“I thought this was interesting. I know some people try to say that because Mr. Hayes was a ghost writer translator on the book Ninja History and Tradition by Mr. Hatsumi, that some of the stuff about swords in the book is not correct. But this article was not translated by Mr. and Mrs. Hayes. I wonder what reason Mr. Hayes’ critics would come up with to explain away this one.”
A friend asked me why this was important enough to put on my web site. He was concerned that it made me look defensive arguing back against my inferiors. Why would a master need to justify what he teaches?
I post it because the “no straight blade ninja sword” argument makes me look wrong. If you just follow the foolishness on those critical internet sites, you could assume that others who know more than I do proved me wrong. And if I were wrong, I would expect my best students to be alarmed over what else I might be teaching wrong.
This kind of educational integrity has nothing to do with loyalty. It is intelligence. If I am wrong, I expect my students to be concerned. I expect to be held accountable for the veracity of what I teach. I would certainly be the first to hold my own teacher to the same standards.
But I am not wrong, and my teacher quoted above is not wrong, and you need to be very confident in that.
You are therefore right to take strong faith in what you study in our SKH Quest Center dojos.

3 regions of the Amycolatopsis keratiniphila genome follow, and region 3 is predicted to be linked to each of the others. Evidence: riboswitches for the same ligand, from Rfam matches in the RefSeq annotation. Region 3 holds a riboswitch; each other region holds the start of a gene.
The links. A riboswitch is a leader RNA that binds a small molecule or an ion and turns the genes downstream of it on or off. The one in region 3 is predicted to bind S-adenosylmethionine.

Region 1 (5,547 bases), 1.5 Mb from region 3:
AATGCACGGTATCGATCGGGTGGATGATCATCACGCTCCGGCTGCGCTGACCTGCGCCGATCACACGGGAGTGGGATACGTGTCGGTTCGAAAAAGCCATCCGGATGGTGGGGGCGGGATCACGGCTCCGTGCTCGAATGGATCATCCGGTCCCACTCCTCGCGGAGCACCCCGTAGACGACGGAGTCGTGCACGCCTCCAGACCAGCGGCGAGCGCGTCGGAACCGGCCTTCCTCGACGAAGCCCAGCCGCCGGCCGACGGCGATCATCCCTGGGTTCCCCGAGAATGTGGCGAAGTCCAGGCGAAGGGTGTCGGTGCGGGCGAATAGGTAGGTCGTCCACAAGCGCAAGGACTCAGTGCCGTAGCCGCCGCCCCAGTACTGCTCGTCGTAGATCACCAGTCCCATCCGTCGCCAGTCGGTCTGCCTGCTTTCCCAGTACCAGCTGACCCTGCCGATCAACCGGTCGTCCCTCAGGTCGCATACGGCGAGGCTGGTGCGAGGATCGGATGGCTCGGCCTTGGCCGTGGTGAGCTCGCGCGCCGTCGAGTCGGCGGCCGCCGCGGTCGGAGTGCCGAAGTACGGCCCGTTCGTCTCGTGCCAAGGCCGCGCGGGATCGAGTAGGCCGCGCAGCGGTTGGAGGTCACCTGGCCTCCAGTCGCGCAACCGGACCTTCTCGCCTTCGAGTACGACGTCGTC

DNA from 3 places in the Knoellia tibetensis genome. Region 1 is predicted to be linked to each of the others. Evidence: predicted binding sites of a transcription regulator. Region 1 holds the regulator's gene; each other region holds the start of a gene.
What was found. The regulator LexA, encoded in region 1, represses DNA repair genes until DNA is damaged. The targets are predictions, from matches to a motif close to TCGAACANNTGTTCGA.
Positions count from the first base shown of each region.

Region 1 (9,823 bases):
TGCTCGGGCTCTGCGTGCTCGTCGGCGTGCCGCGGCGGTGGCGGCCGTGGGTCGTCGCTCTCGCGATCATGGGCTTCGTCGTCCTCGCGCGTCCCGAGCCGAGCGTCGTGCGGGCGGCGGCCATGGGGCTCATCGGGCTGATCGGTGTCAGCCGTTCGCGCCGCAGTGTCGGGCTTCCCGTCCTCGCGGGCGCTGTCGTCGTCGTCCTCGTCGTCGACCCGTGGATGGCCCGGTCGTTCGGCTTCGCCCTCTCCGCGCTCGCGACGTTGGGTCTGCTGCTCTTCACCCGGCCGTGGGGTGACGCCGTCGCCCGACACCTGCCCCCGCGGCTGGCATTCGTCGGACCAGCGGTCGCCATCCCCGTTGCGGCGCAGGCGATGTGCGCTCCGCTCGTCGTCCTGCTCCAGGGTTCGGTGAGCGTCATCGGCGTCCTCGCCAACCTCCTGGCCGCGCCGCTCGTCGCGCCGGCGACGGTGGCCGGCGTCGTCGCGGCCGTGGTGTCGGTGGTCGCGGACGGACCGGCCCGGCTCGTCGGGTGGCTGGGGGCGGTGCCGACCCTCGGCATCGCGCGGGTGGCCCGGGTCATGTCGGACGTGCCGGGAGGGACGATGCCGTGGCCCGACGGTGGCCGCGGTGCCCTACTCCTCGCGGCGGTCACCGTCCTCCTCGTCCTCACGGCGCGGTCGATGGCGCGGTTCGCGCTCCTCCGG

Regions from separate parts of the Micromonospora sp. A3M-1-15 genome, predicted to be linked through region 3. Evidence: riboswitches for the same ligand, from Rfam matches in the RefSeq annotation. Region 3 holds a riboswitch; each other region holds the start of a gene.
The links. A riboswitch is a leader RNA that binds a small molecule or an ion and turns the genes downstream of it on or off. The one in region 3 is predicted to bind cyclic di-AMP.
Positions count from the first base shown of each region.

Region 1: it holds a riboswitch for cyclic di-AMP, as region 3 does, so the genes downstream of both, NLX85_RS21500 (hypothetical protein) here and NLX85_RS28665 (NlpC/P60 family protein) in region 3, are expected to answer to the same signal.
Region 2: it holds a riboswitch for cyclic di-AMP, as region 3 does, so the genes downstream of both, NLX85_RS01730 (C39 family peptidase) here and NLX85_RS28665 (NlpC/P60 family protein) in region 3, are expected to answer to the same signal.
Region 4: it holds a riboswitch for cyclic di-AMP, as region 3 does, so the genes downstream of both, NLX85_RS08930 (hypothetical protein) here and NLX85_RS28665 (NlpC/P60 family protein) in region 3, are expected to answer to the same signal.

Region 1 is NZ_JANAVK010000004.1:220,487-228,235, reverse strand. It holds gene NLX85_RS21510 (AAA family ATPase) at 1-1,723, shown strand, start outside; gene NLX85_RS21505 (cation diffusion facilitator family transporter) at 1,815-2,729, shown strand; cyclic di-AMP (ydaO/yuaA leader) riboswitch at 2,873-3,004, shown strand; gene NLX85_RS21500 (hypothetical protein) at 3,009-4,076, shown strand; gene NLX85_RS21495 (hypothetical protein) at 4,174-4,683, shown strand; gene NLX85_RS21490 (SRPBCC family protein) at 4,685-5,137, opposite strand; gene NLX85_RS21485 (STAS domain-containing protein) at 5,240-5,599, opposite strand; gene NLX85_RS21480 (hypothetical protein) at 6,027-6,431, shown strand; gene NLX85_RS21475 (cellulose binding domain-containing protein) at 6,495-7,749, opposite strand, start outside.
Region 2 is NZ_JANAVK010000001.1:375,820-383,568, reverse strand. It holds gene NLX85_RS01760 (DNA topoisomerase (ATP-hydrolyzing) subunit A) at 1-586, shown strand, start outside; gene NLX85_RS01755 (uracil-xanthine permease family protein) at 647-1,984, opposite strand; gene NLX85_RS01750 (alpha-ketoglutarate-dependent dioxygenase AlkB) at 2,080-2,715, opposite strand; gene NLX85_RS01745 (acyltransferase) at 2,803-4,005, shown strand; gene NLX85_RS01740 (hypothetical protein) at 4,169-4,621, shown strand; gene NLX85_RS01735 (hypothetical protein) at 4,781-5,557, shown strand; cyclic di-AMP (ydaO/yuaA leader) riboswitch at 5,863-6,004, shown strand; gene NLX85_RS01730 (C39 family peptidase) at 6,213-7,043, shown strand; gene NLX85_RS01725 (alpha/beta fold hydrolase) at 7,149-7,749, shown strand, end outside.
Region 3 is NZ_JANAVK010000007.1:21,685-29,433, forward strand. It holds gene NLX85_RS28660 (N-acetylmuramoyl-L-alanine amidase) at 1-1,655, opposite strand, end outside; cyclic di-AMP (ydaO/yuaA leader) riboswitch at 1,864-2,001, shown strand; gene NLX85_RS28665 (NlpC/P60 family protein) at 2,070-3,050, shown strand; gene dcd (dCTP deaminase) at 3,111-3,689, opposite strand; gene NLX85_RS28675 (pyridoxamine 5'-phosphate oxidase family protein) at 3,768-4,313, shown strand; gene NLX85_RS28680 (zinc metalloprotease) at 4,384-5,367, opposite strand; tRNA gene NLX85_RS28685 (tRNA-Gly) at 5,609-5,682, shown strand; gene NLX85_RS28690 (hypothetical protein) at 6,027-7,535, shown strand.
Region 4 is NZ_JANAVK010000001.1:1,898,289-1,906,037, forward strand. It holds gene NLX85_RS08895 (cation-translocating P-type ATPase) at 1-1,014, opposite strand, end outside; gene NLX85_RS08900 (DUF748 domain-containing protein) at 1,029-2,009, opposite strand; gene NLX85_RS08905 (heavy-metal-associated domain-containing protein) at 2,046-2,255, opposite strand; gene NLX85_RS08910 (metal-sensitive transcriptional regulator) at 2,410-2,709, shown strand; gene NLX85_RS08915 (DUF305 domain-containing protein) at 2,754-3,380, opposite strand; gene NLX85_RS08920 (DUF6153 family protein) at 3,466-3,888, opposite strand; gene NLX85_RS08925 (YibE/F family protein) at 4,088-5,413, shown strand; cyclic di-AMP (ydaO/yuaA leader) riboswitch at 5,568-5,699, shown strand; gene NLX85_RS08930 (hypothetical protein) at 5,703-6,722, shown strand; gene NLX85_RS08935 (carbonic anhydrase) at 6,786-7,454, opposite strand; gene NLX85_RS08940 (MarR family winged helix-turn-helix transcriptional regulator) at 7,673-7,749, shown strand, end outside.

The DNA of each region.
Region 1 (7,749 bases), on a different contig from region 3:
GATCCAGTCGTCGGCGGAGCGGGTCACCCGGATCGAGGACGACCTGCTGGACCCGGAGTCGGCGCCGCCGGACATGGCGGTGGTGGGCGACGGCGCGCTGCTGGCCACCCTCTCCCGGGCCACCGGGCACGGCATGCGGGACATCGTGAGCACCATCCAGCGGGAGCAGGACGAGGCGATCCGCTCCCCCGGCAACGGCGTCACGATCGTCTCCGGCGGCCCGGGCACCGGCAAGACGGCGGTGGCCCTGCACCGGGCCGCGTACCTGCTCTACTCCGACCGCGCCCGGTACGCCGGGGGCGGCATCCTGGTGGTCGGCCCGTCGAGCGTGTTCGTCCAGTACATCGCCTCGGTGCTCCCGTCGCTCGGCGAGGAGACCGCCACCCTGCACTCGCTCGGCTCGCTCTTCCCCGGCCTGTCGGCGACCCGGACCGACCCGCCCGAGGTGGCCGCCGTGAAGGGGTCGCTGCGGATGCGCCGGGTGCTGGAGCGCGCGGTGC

thank you sir!!!! finally the real deal…now if we can just get you to make the stealth tape doing some of the stuff you guys did im the mystic arts of the ninja…there are ninja wars going on now any way ,mr hayes due to jinichi kawakami and the like and the english traslations comin of the old ninja tomes… and they are proving your theories and a lot of what soke said true back in the day as well…budo taijutsu people dont like it..not one bit..i wish soke hatsumi would just go back and put a video out on his iga NINJA training so much of what they are getting now is the combination of schools and no thats not ninjutsu !!! some of it is but not all of it and they are all walking around confused and the people that really learnt ninjutsu are confused by that ,and so are the budo taijutsu people…they need to do there research…mr hayes has told the truth as it was presented to him (and other shihan at the time as well!! ask them!!?)and alot of people cant deal with it. ninjutsu is not dead. that would be saying budo is dead as well only those who judge can say this. sorry budo taijutsu guys but all of us old time guys trained outside and did real ninja type training like it or not..and there is alot more than just straight swords to be concerned with..how about the fact there really was a shinobi shozuk? hahahaha..yep thats true to…thanx for this anshu!!!!much love!!!